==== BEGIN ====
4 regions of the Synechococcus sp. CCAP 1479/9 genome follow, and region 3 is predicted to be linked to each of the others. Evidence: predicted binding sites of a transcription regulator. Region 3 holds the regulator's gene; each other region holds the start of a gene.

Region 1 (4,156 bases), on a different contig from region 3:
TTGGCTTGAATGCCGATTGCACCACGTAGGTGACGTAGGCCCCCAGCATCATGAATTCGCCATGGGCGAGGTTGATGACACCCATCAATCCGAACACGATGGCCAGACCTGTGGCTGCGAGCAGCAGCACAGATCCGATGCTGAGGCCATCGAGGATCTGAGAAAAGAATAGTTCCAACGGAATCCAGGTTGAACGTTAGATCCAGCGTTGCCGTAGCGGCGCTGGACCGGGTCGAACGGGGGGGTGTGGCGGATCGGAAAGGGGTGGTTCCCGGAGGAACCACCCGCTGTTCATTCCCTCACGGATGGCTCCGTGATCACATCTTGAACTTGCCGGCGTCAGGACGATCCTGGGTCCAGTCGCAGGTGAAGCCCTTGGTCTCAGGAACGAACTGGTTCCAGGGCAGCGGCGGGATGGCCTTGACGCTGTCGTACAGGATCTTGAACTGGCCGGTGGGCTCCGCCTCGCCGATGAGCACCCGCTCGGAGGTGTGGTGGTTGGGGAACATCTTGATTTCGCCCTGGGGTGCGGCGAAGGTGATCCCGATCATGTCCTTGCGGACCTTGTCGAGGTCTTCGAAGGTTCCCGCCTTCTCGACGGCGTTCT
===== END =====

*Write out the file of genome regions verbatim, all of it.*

4 regions of the Synechococcus sp. CCAP 1479/9 genome follow, and region 3 is predicted to be linked to each of the others. Evidence: predicted binding sites of a transcription regulator. Region 3 holds the regulator's gene; each other region holds the start of a gene.

Region 1 (4,156 bases), on a different contig from region 3:
TTGGCTTGAATGCCGATTGCACCACGTAGGTGACGTAGGCCCCCAGCATCATGAATTCGCCATGGGCGAGGTTGATGACACCCATCAATCCGAACACGATGGCCAGACCTGTGGCTGCGAGCAGCAGCACAGATCCGATGCTGAGGCCATCGAGGATCTGAGAAAAGAATAGTTCCAACGGAATCCAGGTTGAACGTTAGATCCAGCGTTGCCGTAGCGGCGCTGGACCGGGTCGAACGGGGGGGTGTGGCGGATCGGAAAGGGGTGGTTCCCGGAGGAACCACCCGCTGTTCATTCCCTCACGGATGGCTCCGTGATCACATCTTGAACTTGCCGGCGTCAGGACGATCCTGGGTCCAGTCGCAGGTGAAGCCCTTGGTCTCAGGAACGAACTGGTTCCAGGGCAGCGGCGGGATGGCCTTGACGCTGTCGTACAGGATCTTGAACTGGCCGGTGGGCTCCGCCTCGCCGATGAGCACCCGCTCGGAGGTGTGGTGGTTGGGGAACATCTTGATTTCGCCCTGGGGTGCGGCGAAGGTGATCCCGATCATGTCCTTGCGGACCTTGTCGAGGTCTTCGAAGGTTCCCGCCTTCTCGACGGCGTTCT